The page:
Int J Cancer. 2018 143(9):2168-2176
Kane-Diallo A, Srour B, Sellem L, Deschasaux M, Latino-Martel P, Hercberg S, Galan P, Fassier P, Guéraud F, Pierre FH, Kesse-Guyot E, Allès B, Touvier M.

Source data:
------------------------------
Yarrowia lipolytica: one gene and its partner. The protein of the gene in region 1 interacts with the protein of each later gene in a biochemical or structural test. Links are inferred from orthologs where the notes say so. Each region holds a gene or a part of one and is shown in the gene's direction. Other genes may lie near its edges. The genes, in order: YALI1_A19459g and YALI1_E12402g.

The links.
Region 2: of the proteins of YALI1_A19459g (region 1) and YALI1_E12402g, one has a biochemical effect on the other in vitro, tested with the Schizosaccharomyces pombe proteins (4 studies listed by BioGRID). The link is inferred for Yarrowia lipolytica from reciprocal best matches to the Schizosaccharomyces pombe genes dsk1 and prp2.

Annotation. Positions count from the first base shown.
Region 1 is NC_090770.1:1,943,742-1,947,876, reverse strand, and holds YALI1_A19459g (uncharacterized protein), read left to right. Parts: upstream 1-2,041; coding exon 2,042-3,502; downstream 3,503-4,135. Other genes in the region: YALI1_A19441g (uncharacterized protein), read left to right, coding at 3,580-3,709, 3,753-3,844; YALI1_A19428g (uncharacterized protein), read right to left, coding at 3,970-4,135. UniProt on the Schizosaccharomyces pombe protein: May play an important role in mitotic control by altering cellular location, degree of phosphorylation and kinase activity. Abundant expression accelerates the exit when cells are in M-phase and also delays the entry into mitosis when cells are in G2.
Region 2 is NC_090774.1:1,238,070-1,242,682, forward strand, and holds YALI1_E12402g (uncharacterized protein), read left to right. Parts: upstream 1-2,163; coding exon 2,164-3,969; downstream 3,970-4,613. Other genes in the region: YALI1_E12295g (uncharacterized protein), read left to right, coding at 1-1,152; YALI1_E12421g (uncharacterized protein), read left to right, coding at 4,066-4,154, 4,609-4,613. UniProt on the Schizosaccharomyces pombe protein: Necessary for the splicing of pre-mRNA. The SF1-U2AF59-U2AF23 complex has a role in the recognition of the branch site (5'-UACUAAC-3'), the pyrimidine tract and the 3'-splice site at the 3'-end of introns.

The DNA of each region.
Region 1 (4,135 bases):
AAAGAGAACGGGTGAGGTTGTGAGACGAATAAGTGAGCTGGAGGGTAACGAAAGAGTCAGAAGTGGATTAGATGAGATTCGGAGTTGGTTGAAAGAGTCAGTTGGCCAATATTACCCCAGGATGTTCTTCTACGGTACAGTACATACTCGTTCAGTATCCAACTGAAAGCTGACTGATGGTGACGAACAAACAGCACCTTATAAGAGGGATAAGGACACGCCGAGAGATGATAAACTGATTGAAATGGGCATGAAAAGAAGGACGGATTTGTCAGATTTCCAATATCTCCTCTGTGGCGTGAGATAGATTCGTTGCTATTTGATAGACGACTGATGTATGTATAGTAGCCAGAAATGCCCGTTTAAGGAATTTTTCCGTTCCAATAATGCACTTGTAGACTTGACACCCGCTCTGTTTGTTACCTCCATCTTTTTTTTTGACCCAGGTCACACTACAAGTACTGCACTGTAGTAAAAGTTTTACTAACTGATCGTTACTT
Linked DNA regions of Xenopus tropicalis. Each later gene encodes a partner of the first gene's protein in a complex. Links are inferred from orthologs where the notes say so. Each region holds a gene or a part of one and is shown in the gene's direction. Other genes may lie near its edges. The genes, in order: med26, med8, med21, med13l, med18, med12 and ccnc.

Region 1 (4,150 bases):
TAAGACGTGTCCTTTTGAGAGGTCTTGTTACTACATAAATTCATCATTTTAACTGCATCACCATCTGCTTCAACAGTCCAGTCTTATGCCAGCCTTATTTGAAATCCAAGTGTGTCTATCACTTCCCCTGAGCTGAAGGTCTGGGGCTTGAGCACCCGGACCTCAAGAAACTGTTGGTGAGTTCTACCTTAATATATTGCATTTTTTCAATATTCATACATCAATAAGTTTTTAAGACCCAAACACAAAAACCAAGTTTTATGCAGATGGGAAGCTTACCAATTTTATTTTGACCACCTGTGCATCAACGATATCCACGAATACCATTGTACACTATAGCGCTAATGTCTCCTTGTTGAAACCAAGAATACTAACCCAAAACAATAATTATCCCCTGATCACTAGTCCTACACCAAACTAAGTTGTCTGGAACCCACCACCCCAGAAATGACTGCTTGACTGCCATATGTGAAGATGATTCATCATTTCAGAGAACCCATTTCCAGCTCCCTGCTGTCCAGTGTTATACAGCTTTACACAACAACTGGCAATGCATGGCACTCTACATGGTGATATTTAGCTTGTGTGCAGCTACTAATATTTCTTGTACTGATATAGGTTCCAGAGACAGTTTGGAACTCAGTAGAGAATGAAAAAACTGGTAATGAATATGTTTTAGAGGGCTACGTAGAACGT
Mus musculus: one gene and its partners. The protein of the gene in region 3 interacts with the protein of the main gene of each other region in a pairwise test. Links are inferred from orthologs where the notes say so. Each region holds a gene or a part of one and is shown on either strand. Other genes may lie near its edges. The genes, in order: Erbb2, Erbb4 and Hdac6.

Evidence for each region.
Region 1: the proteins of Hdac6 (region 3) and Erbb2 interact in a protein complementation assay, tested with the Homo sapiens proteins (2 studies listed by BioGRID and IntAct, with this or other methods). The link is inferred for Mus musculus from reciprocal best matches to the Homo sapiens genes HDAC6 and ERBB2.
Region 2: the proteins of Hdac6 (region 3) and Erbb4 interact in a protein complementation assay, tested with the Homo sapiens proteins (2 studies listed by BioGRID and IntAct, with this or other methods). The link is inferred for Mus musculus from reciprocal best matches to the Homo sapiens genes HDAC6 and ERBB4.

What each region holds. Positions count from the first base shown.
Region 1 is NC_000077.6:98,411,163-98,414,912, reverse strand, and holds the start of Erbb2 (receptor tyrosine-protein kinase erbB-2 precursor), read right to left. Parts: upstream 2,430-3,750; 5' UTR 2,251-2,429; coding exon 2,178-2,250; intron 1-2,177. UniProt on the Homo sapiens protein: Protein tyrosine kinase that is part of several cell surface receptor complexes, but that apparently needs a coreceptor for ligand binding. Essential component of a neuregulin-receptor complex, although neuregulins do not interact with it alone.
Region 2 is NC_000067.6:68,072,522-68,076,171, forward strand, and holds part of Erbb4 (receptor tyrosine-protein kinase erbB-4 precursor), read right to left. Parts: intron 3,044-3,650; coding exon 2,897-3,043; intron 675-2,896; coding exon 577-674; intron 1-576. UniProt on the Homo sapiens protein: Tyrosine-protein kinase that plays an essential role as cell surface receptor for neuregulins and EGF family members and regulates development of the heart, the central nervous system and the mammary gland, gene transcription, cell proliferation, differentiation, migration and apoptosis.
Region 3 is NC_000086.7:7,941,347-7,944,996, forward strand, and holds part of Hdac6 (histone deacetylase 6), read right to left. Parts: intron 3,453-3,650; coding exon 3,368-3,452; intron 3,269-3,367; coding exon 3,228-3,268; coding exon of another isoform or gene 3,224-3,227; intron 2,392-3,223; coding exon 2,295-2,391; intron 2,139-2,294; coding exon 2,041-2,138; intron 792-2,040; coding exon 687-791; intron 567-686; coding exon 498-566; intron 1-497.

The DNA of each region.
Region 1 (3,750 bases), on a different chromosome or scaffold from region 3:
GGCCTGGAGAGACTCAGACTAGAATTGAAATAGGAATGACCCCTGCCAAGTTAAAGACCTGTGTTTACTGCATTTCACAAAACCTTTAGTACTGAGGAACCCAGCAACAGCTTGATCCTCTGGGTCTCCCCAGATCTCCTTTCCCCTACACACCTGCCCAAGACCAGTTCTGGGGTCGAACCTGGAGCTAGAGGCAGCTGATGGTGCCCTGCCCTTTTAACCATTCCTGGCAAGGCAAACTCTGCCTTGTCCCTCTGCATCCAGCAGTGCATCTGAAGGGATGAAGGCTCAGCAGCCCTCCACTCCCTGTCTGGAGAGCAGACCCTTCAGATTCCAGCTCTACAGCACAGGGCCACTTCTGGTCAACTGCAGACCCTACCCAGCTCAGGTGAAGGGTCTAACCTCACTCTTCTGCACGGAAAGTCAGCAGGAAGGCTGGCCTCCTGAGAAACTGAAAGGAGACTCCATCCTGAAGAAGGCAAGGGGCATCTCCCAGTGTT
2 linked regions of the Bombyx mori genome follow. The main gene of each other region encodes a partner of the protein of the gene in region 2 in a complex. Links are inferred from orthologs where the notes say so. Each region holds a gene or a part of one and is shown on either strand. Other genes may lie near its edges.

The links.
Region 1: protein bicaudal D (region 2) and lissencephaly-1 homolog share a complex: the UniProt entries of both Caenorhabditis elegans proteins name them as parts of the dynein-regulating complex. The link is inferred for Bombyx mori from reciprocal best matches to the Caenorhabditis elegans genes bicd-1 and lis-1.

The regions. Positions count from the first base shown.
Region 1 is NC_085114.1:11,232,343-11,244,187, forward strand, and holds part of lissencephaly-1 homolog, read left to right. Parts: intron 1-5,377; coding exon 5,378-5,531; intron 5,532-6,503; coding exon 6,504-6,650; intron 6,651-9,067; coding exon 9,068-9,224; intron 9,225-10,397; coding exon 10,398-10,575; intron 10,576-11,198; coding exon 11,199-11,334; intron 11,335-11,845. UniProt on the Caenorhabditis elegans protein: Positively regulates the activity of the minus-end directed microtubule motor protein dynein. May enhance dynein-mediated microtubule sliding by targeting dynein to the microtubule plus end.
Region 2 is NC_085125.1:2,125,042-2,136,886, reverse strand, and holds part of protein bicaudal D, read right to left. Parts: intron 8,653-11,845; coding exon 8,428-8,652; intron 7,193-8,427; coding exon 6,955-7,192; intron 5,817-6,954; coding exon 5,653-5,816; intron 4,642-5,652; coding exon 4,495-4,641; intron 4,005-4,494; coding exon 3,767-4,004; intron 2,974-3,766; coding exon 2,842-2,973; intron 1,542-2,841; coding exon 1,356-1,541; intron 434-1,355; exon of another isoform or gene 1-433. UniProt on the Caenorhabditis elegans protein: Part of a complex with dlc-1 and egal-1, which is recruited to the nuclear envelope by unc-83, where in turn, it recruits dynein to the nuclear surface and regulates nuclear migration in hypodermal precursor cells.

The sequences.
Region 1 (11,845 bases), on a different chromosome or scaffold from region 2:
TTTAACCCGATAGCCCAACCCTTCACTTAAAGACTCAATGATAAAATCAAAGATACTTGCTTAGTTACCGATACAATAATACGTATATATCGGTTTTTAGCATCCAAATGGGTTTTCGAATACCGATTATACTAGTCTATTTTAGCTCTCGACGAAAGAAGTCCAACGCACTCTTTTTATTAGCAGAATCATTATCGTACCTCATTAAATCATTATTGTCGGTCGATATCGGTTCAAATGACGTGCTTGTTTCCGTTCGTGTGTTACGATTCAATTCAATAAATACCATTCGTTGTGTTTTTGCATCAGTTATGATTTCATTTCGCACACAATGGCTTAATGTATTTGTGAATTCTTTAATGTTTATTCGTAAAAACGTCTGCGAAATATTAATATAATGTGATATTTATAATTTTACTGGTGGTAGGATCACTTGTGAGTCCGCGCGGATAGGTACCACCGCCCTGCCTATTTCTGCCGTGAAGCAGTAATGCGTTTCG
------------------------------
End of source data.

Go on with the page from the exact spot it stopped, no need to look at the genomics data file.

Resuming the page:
Diverse plant products (e.g. fruits, vegetables, legumes) are associated with decreased cancer risk at several locations while red and processed meat were found to increase cancer risk. A pro plant-based dietary score reflecting the relative contribution of consumed plant vs animal products was developed, and was associated with lower overall mortality, type 2 diabetes and cardiovascular disease risk, among omnivorous adults. For the first time, we investigated the prospective associations between this pro plant-based dietary score and cancer risk. This study included 42,544 men and women of the French NutriNet-Santé prospective cohort (2009-2016) aged ≥45 years who completed at least three 24-hr-dietary records during the first year of follow-up. The risk of developing cancer was compared across sex-specific tertiles of pro plant-based dietary score by multivariable Cox models. In total, 1,591 first primary incident cancer cases were diagnosed during follow-up, among which 487 breast, 243 prostate, 198 digestive and 68 lung cancers. A higher pro plant-based dietary score was associated with decreased risks of overall (HRt3vs.t1 =0.85; 95% CI 0.76, 0.97; Ptrend =0.02), digestive (HRt3vs.t1 =0.68; 95% CI 0.47; 0.99; Ptrend = 0.04) and lung (HRt3vs.t1 =0.47; 95% CI 0.25, 0.90; Ptrend =0.02) cancer, though no substantial associations were found for breast or prostate cancers. This large cohort study supports a beneficial role of higher intakes of plant-based products along with lower intakes of animal products, within a balanced omnivorous diet, regarding primary cancer prevention. These results are consistent with mechanistic evidence from experimental studies.